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Health Insurance Costs
Monday, 03 December 2007

When shopping for health insurance you often find yourself comparing co-pays and deductibles between plans.

Office Visit Co-pay:

The Doctor visit copay is the amount that you pay each time you visit the doctor. Typical low deductible plans have co-pays that range from $10 to $30 per visit.

Perscription Co-pay:

This is the amount you will pay per perscriptions filled. A typical plan for a 30 day perscription may charge a $10 fee for generic brands and a $20 Co-pay for formulary-brand drugs. If you have doubts about whether or not to purchase pharmacy coverage, the best thing to do is try it out for a year and near the end of the year decide whether its worth keeping.

Insurance Deductible:

The deductible is the annual amount of your medical expense that you must pay before your health insurance company begins paying providers or reimburses you for claims. Typically it is a good idea to select plans sith deductibles ranging upto $1500. Higher deductible plans have deductibles ranging from $1500 to $5000. Just like auto insurance, the benefit of having a higher health insurance deductibe is finding your monthly premiums will be much lower. Utlimately choosing the right deductible for you depends on how you feel about your health. Do you only visit the doctor a couple times a year? Do you hardly ever get sick. If this is the case it may be wise to go for the higher deductibles for the benefit of lower premiums.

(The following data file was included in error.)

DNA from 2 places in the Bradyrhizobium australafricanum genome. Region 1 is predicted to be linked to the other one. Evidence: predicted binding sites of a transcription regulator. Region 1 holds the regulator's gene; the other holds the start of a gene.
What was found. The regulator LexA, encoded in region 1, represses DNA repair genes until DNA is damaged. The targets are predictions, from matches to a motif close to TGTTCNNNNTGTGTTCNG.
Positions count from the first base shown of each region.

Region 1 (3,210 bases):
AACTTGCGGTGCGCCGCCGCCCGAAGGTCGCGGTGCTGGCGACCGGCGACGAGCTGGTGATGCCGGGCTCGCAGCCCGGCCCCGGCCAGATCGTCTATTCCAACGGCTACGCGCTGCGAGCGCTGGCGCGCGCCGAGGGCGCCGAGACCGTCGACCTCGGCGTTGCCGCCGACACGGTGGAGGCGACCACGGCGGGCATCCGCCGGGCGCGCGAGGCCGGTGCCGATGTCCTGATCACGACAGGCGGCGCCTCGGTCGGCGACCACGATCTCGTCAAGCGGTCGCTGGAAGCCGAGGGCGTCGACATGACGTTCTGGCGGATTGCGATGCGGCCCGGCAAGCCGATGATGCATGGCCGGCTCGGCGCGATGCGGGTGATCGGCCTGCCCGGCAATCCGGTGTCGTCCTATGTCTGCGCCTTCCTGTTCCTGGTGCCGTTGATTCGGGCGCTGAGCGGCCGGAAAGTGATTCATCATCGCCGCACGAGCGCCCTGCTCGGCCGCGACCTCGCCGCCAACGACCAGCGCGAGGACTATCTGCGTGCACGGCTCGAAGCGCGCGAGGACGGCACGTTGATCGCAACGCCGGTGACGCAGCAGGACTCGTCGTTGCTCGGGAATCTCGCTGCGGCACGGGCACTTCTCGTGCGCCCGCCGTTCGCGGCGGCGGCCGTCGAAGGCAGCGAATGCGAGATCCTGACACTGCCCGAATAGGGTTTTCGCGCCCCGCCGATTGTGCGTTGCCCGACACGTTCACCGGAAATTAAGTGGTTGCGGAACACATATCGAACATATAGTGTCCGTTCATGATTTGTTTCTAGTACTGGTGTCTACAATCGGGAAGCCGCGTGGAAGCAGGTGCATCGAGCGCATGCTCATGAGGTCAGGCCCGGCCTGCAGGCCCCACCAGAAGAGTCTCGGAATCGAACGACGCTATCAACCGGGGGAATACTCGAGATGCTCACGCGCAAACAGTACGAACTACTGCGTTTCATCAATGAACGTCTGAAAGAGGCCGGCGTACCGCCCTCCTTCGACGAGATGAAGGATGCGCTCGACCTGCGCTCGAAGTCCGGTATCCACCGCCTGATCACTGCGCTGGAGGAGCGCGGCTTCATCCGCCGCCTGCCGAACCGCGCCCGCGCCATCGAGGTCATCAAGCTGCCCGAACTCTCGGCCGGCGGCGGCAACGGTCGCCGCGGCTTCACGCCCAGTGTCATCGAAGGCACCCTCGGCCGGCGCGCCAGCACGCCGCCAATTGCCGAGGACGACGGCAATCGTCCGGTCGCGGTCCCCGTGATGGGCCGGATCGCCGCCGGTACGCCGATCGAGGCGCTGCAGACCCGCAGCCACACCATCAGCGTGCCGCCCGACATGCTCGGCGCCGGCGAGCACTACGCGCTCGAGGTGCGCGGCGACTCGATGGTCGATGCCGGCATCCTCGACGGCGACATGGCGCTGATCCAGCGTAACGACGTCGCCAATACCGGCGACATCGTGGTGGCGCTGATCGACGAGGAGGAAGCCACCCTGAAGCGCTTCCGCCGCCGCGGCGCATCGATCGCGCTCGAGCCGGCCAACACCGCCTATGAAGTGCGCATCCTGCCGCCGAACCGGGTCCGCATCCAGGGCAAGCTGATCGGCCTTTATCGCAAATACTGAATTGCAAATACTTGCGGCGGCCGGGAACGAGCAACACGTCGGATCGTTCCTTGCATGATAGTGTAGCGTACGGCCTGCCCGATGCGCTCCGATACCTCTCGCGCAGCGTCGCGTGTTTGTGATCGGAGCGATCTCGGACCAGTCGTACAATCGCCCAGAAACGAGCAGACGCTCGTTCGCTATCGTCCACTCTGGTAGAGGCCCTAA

Avoid Maintenance Drugs when possible:

In this day in age who really cares about you? Most people usually only look out for themselves. I read a statistic the other day mentioning that 95% of drugs sold are "Maintenance Drugs". These are drugs meant to help with your symptoms, not with the illness itself. For an example, Zoloft is a maintenance drug used to help with the symptoms of depression. Is the depression gone forever once you take the drug? No way, and to make matters worse, if you run out of pills on the spot and cannot get another bottle, you may find yourself nearly suicidal. Growing up, I always remembered my physician helping me cure my health problems, not postponing the symptoms of my illness. So who benefits from maintenance drugs? I guess the Doctor who charges your visit fee, your health insurance provider who enjoys your monthly premium and let?s not forget the drug companies; they love to fill the orders. That is the sad truth, everyone we look to for our health needs, seems to not have a problem with our continued use and our uncured illnesses. Now there are cases where there are absolutely no options for some. However there are other options for most people using prescribed maintenance drugs. In some cases these illnesses can be treated and cured by simply setting up a routine involving exercise and diet. Of course following through with a routine is easier said than done, but this is an option worth while. For anybody taking an anti-depressant, heart-burn medication or any other maintenance drug I encourage you to take the first step. Next time you visit with your Doctor, who is probably really happy to see you, say this, "Look Doctor, is there anything I can do to escape this illness, I no longer want to rely on these pills and I believe there is a way? If there is nothing you can do to help, Is there someone you can refer me to?". Hopefully your Doctor will be on your side with the idea of setting up a plan. There are many benefits to your success including lower prescription costs, lower health insurance rates and lets not forget, a healthier you.

Last Updated ( Wednesday, 19 December 2007 )
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